A Lover of the Soil: Reflections on the Nature, Place and Care of Soils in God’s World
“…and he [Uzziah] had farmers and vinedressers in the hills and in the fertile lands, for he loved the soil” (2 Chronicles 26:10).
For 10 years I had the privilege of first studying and then teaching students in agriculture the science of soils. Although the path of life God has led me upon took me away from that field of learning and teaching in 1980, it did not take away my love for the soil. It remains as strong today as ever. I still look at exposed soil profiles as I drive down highways, talk with farmers about their soils, and engage fellow travellers in conversations about soils when the opportunity arises. It is an abiding love affair.
That said, I have seldom reflected deeply on what might be called the spiritual dimension of soils – their place in the drama of creation, the Fall, and redemption, and the care that God would have us take of them. Still less have I delved into how my life in Christ should affect my attitude toward the soil and in participating in the global stewardship of them. It is this that I want to do now.
Background – My Contact with Soils and Soil Science
I was drawn to the study of soil science in the second year of my undergraduate course in agricultural science in 1970. Soil science was a compulsory course in the four-year degree. The first lecture was taken by the professor of the Soil Science Department of the College, an amiable Englishman who loved his discipline with a passion. I still recall all these years later how he told us that caring for soil was somewhat like caring for a baby. If you kept it well fed and its bottom dry, he said, it was bound to thrive. It could be made to grow anything.
However, it was not the fertility status of soil as a medium for plant growth that captivated my attention – although I was still very interested in this. Rather, it was the soil as a natural body – what it was made up of, how it functioned, why it varied and so on. This was known as the field of pedology and was foundational to knowing how to manage soil. This interest paved the way for me to study a linked series of soils known as a catena in postgraduate doctoral studies.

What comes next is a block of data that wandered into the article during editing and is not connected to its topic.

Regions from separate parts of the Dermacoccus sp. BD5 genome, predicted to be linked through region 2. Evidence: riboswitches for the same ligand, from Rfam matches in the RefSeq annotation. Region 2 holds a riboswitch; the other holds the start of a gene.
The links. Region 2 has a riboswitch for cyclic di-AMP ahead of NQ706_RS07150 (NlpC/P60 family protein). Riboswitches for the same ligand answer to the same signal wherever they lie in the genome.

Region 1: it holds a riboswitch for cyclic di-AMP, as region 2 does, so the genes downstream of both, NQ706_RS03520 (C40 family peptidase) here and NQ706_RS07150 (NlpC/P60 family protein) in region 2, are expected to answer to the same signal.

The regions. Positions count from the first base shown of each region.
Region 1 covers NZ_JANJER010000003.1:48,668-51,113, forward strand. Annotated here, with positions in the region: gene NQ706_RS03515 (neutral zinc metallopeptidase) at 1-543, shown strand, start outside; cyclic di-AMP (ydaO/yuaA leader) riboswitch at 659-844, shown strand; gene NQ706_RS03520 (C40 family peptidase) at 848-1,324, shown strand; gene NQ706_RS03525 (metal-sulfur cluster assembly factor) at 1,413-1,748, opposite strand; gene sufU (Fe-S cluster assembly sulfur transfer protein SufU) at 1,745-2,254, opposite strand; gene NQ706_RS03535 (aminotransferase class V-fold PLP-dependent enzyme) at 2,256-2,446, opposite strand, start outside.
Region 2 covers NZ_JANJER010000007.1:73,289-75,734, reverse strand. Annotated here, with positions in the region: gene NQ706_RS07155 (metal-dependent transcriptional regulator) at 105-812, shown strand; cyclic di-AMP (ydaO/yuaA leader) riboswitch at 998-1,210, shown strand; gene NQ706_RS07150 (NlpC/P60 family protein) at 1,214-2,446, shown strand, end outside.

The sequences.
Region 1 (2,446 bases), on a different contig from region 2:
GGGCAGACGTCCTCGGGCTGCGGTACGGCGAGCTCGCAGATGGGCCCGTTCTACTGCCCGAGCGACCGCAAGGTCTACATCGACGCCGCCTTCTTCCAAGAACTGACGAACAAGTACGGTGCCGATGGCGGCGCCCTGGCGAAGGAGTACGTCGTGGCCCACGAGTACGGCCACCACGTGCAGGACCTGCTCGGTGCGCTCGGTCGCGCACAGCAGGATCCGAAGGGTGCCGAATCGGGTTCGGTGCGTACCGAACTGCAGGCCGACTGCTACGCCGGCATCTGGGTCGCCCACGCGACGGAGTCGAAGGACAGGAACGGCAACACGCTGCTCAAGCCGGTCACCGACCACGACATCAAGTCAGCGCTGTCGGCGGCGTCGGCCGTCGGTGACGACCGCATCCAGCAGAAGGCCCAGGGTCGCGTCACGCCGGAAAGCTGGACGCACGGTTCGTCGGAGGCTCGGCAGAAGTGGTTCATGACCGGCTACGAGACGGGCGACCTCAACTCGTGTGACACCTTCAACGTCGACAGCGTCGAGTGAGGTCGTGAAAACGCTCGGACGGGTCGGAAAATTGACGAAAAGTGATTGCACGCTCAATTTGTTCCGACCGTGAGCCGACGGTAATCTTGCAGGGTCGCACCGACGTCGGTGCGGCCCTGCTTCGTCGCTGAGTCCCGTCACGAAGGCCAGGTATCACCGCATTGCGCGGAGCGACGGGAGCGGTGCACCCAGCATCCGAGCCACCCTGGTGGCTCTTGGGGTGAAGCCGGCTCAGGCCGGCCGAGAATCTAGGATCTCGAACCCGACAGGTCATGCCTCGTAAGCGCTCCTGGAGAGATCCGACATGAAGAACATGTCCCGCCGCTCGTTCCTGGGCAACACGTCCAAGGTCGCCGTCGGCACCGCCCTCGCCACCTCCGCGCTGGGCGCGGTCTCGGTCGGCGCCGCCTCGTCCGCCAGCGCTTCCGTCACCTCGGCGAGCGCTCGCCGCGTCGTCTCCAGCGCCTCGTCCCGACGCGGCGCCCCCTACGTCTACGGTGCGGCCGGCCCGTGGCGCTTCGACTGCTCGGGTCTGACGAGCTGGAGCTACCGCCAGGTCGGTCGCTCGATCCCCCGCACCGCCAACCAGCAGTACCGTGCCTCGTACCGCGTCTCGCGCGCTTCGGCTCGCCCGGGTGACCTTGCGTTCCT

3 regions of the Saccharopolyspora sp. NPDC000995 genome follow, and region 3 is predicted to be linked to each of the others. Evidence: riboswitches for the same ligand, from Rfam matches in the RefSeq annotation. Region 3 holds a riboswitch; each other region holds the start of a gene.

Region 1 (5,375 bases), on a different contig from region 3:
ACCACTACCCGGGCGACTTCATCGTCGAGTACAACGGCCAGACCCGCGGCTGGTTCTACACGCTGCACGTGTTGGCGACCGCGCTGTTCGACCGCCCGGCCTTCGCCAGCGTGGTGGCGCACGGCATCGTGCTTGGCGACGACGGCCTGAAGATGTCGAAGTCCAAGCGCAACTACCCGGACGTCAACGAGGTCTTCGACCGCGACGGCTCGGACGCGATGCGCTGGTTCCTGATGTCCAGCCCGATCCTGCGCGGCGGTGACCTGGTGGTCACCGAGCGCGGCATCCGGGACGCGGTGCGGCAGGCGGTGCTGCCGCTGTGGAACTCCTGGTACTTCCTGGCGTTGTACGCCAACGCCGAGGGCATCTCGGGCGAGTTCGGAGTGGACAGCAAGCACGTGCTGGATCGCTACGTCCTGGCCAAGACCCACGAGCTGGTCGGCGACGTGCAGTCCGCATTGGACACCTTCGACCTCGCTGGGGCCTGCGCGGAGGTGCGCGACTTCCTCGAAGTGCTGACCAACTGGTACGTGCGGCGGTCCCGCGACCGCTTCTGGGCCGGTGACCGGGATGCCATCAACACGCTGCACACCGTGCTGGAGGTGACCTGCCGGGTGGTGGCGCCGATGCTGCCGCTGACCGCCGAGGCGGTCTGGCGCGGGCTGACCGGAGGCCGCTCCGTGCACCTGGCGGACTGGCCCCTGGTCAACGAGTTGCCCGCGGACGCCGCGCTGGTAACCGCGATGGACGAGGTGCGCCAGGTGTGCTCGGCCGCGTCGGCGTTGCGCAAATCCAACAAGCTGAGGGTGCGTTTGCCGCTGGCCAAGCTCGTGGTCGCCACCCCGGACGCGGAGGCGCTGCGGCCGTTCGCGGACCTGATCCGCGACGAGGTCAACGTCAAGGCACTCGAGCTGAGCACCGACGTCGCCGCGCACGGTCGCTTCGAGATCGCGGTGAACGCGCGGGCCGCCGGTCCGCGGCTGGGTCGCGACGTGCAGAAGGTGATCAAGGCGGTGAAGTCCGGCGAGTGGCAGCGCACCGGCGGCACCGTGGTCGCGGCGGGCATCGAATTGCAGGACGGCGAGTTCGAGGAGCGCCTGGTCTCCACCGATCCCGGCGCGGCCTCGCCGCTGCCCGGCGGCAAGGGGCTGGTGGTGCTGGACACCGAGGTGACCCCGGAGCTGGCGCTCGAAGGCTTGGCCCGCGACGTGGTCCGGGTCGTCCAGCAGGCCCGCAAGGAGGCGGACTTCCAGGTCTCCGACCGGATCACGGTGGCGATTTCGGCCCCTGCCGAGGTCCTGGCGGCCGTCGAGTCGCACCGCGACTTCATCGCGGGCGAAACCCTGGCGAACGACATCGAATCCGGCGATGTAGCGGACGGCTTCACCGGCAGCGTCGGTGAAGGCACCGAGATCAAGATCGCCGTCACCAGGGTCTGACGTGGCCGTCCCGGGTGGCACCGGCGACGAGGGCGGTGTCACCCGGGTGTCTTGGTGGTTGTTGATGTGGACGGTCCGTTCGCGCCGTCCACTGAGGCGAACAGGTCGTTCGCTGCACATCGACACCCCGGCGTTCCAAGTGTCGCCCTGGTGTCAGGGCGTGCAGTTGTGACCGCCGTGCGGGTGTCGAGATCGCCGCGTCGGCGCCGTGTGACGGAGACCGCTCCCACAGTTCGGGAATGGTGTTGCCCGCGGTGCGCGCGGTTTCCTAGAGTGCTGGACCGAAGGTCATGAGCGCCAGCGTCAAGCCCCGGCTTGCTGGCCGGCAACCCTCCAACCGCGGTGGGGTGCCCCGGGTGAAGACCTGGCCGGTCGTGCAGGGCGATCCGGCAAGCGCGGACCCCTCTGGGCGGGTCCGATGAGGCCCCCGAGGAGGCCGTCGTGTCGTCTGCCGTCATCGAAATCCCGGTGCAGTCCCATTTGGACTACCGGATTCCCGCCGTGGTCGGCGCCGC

I first learned about soil catenas while reading about African soils in my final year of undergraduate study. In that continent, these sequences of soils stretching from hilltops to hollows were often marked by “black cotton soils” in their lower slope positions. While often extremely fertile, they were notorious for being difficult to cultivate (moisture conditions had to be just right) and often contained swelling clays that cracked during dry seasons and expanded when wet.
It was not the swelling properties of clays in the lower slope positions of African catenas that caused me to fossick out a like sequence in the acid soils of the South Island of New Zealand. Rather, it was a search for a non-crystalline aluminosilicate clay mineral called allophane. Allophane was known to exist in soils derived from volcanic parent materials, but to that point, had not been isolated and identified in those from non-volcanic parent materials. My preliminary study of the clay in volcanic soils convinced me that it was a reprecipitation product produced by natural weathering processes, theoretically making it possible for it to occur in any environment where the geochemical conditions were suitable. The variety of such environments within a short sequence in a catena of podzolized acid soils offered the promise of finding it. And, in the goodness of God, find it I did.
The process of isolating, identifying and then characterising this acid-soil allophane took me deep into the inner workings of the soil as a system, and especially into its reactive fraction. Much of my work was with the finest (clay-sized) particles of the soil and required me to use a range of chemical, x-ray, thermal and infrared techniques. During this, I came to appreciate the chemical and mineralogical features of soils, and how it is that they function in the retention and cycling of plant nutrients.
I did little work with the organic component of the soils I was studying, but since that time, I have come to appreciate the dominating influence they play on the soil as a system and on its ability to sustain plant growth. If I were to repeat those years of research, given the state of my knowledge today, I suspect that I would choose to look at the organic and biological regime of soils rather than their mineral fraction.